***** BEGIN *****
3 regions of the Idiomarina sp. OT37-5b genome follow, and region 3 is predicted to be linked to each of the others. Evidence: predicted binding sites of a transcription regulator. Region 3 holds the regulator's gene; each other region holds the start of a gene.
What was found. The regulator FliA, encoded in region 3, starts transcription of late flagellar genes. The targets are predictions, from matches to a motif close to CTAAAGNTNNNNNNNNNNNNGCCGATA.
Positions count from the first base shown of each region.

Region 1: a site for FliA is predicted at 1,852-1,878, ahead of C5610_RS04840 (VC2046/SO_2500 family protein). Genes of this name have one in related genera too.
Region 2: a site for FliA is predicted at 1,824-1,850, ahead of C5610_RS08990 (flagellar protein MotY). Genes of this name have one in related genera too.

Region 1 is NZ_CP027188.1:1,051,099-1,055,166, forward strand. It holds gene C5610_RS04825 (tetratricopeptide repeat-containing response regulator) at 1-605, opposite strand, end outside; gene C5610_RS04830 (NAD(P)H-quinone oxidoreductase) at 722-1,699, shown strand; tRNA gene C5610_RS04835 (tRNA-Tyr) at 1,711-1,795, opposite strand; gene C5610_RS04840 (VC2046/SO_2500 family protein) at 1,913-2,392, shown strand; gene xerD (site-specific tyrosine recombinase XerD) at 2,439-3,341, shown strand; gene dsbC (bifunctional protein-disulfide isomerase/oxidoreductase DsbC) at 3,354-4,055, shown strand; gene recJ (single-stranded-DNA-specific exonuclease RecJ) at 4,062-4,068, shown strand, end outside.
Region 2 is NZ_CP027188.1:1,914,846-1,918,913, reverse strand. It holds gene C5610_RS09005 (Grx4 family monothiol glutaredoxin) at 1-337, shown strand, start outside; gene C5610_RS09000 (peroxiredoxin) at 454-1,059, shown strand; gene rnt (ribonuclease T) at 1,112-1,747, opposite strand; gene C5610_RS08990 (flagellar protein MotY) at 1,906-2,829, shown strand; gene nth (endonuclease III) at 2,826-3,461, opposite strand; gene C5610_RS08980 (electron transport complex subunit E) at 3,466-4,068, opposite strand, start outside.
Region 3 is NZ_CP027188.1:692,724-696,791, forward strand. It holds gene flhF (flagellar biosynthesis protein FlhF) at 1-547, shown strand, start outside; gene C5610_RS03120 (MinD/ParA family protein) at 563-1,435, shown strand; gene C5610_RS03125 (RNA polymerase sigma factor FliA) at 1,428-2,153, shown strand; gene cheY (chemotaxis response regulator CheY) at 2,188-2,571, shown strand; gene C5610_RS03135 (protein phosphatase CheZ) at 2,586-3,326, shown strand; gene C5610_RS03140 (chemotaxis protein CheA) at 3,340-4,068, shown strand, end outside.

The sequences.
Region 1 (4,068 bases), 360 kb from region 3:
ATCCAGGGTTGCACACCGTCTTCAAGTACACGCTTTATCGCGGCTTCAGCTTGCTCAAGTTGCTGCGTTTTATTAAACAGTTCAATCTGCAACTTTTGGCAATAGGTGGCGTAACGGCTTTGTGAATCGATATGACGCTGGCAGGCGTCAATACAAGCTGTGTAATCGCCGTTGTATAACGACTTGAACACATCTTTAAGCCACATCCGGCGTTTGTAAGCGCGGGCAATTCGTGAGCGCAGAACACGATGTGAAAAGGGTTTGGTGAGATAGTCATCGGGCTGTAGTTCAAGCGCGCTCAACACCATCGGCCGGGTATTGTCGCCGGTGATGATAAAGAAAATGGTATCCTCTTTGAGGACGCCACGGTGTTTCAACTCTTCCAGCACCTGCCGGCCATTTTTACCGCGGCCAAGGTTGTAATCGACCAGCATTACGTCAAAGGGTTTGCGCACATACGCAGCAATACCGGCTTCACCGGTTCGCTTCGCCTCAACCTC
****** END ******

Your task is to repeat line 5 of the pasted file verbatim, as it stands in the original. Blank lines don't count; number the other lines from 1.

Region 2: a site for FliA is predicted at 1,824-1,850, ahead of C5610_RS08990 (flagellar protein MotY). Genes of this name have one in related genera too.